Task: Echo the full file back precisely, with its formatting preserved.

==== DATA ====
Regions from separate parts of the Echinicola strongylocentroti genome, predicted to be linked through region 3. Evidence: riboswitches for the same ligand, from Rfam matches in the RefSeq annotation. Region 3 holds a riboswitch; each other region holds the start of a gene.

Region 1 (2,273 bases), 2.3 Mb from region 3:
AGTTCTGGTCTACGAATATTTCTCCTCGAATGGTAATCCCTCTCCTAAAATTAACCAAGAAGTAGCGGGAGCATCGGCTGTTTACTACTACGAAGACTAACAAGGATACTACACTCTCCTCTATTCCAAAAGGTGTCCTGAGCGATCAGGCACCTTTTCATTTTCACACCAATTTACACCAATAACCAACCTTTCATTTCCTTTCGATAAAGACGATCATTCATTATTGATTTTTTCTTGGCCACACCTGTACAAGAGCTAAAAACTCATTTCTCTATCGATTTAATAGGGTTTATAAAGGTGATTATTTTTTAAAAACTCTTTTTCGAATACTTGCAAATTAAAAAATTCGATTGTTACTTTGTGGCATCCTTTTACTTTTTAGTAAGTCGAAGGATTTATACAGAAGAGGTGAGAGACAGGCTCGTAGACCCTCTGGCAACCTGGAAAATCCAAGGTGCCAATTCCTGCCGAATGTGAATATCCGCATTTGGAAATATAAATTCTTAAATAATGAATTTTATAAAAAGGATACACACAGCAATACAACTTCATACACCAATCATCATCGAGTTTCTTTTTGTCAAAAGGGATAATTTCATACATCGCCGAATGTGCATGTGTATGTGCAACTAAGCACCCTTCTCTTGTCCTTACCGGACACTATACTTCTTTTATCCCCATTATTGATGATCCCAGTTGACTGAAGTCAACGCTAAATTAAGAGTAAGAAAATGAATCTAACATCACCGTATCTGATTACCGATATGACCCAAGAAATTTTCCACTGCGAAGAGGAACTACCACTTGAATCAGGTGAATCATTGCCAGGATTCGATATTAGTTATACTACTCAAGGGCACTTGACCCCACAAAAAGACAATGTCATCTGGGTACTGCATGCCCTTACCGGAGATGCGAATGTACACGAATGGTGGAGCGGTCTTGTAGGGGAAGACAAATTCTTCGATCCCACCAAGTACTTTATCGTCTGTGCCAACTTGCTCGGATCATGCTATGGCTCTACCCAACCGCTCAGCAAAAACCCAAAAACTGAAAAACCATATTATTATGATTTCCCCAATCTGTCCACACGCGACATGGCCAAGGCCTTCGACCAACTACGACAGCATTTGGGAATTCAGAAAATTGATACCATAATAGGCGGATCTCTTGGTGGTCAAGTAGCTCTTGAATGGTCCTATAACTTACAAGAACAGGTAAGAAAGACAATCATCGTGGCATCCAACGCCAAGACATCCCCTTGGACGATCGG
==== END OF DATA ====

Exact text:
Regions from separate parts of the Echinicola strongylocentroti genome, predicted to be linked through region 3. Evidence: riboswitches for the same ligand, from Rfam matches in the RefSeq annotation. Region 3 holds a riboswitch; each other region holds the start of a gene.

Region 1 (2,273 bases), 2.3 Mb from region 3:
AGTTCTGGTCTACGAATATTTCTCCTCGAATGGTAATCCCTCTCCTAAAATTAACCAAGAAGTAGCGGGAGCATCGGCTGTTTACTACTACGAAGACTAACAAGGATACTACACTCTCCTCTATTCCAAAAGGTGTCCTGAGCGATCAGGCACCTTTTCATTTTCACACCAATTTACACCAATAACCAACCTTTCATTTCCTTTCGATAAAGACGATCATTCATTATTGATTTTTTCTTGGCCACACCTGTACAAGAGCTAAAAACTCATTTCTCTATCGATTTAATAGGGTTTATAAAGGTGATTATTTTTTAAAAACTCTTTTTCGAATACTTGCAAATTAAAAAATTCGATTGTTACTTTGTGGCATCCTTTTACTTTTTAGTAAGTCGAAGGATTTATACAGAAGAGGTGAGAGACAGGCTCGTAGACCCTCTGGCAACCTGGAAAATCCAAGGTGCCAATTCCTGCCGAATGTGAATATCCGCATTTGGAAATATAAATTCTTAAATAATGAATTTTATAAAAAGGATACACACAGCAATACAACTTCATACACCAATCATCATCGAGTTTCTTTTTGTCAAAAGGGATAATTTCATACATCGCCGAATGTGCATGTGTATGTGCAACTAAGCACCCTTCTCTTGTCCTTACCGGACACTATACTTCTTTTATCCCCATTATTGATGATCCCAGTTGACTGAAGTCAACGCTAAATTAAGAGTAAGAAAATGAATCTAACATCACCGTATCTGATTACCGATATGACCCAAGAAATTTTCCACTGCGAAGAGGAACTACCACTTGAATCAGGTGAATCATTGCCAGGATTCGATATTAGTTATACTACTCAAGGGCACTTGACCCCACAAAAAGACAATGTCATCTGGGTACTGCATGCCCTTACCGGAGATGCGAATGTACACGAATGGTGGAGCGGTCTTGTAGGGGAAGACAAATTCTTCGATCCCACCAAGTACTTTATCGTCTGTGCCAACTTGCTCGGATCATGCTATGGCTCTACCCAACCGCTCAGCAAAAACCCAAAAACTGAAAAACCATATTATTATGATTTCCCCAATCTGTCCACACGCGACATGGCCAAGGCCTTCGACCAACTACGACAGCATTTGGGAATTCAGAAAATTGATACCATAATAGGCGGATCTCTTGGTGGTCAAGTAGCTCTTGAATGGTCCTATAACTTACAAGAACAGGTAAGAAAGACAATCATCGTGGCATCCAACGCCAAGACATCCCCTTGGACGATCGG